There are three areas revenue cycle leaders must have shored up to ensure financial and operational effectiveness.
Revenue cycle leaders will continue to fight against poor operating margins, reduced reimbursement, and inflated expenses well into 2024. And at a time when a poor financial experience can negate a five-star clinical experience for patients, revenue cycle leaders are under more pressure than ever to streamline processes.
Financially successful hospitals and health systems have fully optimized three key areas of the revenue cycle, so other revenue cycle leaders need to make sure they are keeping pace.
Streamlined patient financial experience
If your patients aren’t happy with their billing experience, you’re in trouble.
How patients are billed plays a large role in their overall financial experience and satisfaction with your healthcare organization. Revenue cycle leaders need to help patients navigate the billing process easily if they are going to create a positive patient financial experience.
Paper statements work, but digitization has pushed organizations into offering a modern billing experience. Patients expect digital and automated options when it comes time to pay their bill—and more importantly, the information presented needs to be precise.
"There are quite a few challenges in the market today when it comes to a patient's billing experience," Chris Johnson, vice president of revenue cycle at Atrium Health, said.
For example, when it comes to a patient's bill, it's common for consumers to find the amount of information presented overwhelming.
"Healthcare billing continues to be a complex process especially since you have the provider, patient, and payer all involved," said Johnson. "Quite frankly, when some patients see an insurer's use of CPT and ICD-10-CM codes, it can be like a foreign language, and it can cause confusion."
How can revenue cycle leaders do this?
Cleaning up these bills by omitting unnecessary information and making payments as easy as possible—either via text or patient portal—is a must. Missing the mark on a patients’ financial journey is a make or break for leaders.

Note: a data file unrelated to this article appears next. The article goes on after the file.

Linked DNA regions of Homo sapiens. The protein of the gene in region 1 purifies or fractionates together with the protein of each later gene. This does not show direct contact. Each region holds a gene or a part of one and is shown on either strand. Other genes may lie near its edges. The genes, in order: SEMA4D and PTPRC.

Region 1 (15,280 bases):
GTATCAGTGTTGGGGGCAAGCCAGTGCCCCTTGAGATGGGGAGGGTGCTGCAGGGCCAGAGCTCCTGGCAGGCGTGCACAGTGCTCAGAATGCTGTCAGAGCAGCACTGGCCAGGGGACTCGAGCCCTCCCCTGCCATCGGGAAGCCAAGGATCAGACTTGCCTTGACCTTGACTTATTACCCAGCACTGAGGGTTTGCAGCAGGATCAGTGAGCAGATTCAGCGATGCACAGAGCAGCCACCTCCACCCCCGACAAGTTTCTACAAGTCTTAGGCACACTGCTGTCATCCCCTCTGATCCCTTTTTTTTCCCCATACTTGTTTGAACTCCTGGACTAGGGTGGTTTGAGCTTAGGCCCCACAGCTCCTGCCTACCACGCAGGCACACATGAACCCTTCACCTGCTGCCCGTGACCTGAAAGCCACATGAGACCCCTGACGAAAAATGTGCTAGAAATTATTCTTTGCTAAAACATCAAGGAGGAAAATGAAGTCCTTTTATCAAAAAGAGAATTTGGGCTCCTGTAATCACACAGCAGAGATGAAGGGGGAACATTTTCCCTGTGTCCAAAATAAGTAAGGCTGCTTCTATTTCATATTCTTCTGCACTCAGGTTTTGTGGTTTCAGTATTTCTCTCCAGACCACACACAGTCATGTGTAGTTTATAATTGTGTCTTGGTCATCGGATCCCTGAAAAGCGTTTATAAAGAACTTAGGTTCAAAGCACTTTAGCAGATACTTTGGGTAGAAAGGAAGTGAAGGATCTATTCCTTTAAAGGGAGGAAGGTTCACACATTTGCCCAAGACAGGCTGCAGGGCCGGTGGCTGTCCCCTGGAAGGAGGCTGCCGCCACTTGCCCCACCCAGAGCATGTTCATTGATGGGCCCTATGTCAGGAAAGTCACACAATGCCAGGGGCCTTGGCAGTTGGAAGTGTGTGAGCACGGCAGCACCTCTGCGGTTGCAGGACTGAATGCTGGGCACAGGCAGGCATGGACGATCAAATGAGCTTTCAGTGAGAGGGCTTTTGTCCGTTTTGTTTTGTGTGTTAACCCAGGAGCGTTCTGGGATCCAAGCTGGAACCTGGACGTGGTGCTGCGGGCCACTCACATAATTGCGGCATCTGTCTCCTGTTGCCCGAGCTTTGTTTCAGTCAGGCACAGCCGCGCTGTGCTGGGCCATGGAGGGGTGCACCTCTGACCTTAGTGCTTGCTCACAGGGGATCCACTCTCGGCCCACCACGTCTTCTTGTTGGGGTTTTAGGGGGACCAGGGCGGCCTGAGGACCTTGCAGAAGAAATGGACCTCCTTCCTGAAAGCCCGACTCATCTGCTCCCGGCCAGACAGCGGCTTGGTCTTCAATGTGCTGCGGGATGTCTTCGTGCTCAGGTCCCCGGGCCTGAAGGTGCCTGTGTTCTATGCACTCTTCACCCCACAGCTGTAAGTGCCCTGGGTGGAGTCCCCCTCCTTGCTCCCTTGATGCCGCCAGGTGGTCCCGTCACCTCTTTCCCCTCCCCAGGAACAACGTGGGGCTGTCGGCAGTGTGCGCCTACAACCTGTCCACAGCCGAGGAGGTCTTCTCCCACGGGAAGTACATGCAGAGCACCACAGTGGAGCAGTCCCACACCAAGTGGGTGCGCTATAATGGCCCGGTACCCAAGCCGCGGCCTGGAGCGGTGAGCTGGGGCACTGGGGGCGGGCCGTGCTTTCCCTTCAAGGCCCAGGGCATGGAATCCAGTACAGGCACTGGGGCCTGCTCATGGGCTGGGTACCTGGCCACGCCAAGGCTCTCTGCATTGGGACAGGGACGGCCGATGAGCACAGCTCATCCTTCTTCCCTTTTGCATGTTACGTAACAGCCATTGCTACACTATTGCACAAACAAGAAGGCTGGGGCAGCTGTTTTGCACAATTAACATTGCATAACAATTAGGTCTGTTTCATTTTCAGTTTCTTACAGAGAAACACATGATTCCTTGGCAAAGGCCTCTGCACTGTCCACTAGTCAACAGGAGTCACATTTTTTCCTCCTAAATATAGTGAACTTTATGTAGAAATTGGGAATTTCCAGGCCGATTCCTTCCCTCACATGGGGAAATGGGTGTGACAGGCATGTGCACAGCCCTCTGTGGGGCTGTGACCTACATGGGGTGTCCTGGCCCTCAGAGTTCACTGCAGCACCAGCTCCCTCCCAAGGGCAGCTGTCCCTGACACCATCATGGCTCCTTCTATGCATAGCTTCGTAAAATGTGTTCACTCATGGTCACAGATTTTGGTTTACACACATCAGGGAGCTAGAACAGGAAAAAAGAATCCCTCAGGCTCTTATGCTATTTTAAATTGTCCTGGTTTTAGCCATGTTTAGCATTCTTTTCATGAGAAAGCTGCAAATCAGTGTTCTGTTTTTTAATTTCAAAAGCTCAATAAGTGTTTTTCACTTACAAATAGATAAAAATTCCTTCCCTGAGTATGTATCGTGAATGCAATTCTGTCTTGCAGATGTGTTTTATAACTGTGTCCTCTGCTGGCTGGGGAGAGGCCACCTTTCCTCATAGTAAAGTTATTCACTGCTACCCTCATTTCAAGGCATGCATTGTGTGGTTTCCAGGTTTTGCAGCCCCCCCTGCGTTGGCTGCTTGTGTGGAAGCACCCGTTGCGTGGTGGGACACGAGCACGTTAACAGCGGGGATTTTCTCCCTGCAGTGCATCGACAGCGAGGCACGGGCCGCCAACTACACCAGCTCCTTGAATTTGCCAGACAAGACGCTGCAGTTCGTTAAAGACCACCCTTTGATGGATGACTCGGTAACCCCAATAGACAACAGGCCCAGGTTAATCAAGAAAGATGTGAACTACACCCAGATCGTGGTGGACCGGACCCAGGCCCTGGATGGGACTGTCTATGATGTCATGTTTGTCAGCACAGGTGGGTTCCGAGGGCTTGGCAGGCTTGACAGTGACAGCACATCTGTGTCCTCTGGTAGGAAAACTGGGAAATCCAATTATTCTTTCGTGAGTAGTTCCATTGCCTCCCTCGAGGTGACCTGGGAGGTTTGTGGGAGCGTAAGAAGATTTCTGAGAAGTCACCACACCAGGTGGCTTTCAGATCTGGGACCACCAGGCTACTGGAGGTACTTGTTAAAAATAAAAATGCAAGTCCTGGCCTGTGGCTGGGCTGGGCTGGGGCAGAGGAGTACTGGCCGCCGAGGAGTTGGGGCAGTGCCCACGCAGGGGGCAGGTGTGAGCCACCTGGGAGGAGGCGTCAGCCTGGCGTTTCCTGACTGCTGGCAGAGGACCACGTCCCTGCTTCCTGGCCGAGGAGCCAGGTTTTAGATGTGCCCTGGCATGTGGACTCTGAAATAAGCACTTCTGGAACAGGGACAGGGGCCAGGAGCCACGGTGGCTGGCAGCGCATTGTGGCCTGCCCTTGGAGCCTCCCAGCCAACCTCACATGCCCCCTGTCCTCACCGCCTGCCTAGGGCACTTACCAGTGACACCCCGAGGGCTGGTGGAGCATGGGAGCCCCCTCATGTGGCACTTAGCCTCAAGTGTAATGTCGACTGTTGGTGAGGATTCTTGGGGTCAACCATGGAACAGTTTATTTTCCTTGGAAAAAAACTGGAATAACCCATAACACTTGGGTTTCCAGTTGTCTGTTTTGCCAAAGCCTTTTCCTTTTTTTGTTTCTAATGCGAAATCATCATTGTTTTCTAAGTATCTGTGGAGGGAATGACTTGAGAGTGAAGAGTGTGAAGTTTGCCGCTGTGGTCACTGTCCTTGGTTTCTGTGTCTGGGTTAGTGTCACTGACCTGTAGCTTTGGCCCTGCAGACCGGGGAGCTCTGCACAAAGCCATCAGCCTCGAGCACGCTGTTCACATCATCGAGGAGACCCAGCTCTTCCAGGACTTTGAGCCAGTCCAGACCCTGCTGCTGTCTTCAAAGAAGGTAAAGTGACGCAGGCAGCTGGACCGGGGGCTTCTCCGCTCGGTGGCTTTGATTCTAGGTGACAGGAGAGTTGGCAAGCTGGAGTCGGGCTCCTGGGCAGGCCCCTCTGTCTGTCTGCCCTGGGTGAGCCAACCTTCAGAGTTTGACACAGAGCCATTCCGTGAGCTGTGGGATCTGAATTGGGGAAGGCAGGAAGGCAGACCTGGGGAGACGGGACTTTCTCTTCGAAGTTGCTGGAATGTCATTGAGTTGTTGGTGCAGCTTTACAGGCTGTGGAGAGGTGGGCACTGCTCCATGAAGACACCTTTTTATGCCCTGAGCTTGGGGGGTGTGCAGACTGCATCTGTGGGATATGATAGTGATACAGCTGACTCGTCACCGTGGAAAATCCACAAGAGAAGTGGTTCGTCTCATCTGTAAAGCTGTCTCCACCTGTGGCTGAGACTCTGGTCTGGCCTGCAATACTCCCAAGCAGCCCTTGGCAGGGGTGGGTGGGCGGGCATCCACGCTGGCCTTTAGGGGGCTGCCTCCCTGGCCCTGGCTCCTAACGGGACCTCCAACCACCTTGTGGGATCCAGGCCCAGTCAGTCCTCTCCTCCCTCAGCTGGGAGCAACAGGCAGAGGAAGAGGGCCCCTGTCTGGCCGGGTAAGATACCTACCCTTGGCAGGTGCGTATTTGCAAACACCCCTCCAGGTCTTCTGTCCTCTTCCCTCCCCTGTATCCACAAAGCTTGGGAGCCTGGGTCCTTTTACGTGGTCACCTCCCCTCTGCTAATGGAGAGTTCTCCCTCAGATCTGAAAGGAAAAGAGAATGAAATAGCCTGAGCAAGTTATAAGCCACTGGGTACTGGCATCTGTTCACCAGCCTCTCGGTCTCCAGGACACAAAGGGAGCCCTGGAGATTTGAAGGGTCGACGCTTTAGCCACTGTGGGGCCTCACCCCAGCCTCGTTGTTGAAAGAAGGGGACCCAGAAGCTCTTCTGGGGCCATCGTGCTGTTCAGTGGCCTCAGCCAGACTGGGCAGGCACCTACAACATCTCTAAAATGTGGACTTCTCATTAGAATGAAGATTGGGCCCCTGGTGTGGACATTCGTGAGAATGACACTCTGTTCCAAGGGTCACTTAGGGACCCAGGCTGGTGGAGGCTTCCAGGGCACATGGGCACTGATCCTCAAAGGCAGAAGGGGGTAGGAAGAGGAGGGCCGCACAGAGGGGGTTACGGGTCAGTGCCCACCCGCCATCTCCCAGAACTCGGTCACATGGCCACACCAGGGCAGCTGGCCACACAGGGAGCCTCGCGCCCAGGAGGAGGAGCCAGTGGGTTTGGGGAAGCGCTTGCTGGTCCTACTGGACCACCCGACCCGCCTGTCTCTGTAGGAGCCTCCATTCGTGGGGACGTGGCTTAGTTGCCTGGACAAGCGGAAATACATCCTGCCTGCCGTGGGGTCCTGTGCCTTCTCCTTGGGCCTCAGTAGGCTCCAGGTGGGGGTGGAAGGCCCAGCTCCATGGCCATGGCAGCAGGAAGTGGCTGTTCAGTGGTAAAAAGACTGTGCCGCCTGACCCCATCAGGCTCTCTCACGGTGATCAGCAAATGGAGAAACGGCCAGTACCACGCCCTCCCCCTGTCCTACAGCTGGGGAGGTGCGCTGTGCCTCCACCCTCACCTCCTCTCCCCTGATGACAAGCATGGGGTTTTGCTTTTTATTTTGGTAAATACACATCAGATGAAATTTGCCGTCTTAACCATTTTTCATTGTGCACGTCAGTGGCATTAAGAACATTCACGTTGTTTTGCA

Foolproof leadership development
Maintaining the revenue cycle operations of an organization comes with a unique set of challenges. Labor shortages have been plaguing the healthcare industry for years, forcing revenue cycle leaders to reevaluate the way they remedy staff burnout and responsibility. Part of dealing with labor shortages is having a solid staff development and succession plan.
How do you bring on star revenue cycle staff? More importantly, how do you keep and grow them?
“You have to make recruiting part of your job as a revenue cycle leader. You can't just rely on HR or talent teams,” Bill Arneson, director of revenue cycle process and system support at Moffitt Cancer Center, said.
“Also, you have to assess where your budget is at. If you can’t afford to hire the star IT people, then you have to commit to developing them. Ask yourself, are you the New York Yankees with unlimited money? Or are you the Tampa Bay Rays who have to work the farm system and develop players?” Arneson asked.
“I've had people from both: I've brought in people from Epic, Cerner, and Siemens, as well as home-grown people. I just find the best talent I can—you know, the emotionally intelligent good team members, and then tweak along the way until they find their groove,” he said.
Staff development is never a “set it and forget it,” Arneson said.
“Once you hire someone, you have to constantly be thinking [about] how you can bring them in and find new skill sets. People's interests change over time as well, so be prepared to constantly be growing the team members that you already have. That will help you retain and grow your staff so you’re not always recruiting.”
The revenue cycle workforce will continue to evolve, so recruiting and retaining star revenue cycle staff must be a priority.
Refined multi-department collaboration
Although the revenue cycle encompasses a large portion of a health systems' workforce, leaders must remember that everyone at the organization plays a role in revenue cycle. Revenue cycle operations are the ultimate team sport and requires physician champions, IT support, compliance, and even legal teams to back everything revenue cycle does.
How are revenue cycle leaders working with all entities across the organization to improve optimization?
Successful leaders have already started bringing in their IT teams to help streamline revenue cycle, said Christy Pehanich, AVP of revenue cycle management at Geisinger Health System.
However, Pehanich said the challenge of this is that leaders must merge revenue cycle domain expertise with IT expertise.
“We have a lot of smart IT engineers and application developers, but they do not have any revenue cycle domain expertise, and we need to merge those skill sets in order to optimize automation in the revenue cycle,” Pehanich said.
“We need to create more opportunities for IT professionals and for revenue cycle experts to merge those skills through education. Just understanding the languages in each department in and of itself can be a challenge,” she said. “There are so many acronyms … when you start talking about automation and revenue cycle, so both teams need to know what the other is saying.”
Once that merger of expertise has happened, the future is limitless, Pehanich said.
Amanda Norris is the Associate Content Manager of Finance, Payer, Revenue Cycle, and Strategy for HealthLeaders.
The patient financial experience, leadership development, and multi-department collaboration: Financially successful hospitals and health systems have fully optimized these three areas of the revenue cycle, so other revenue cycle leaders need to make sure they are keeping pace.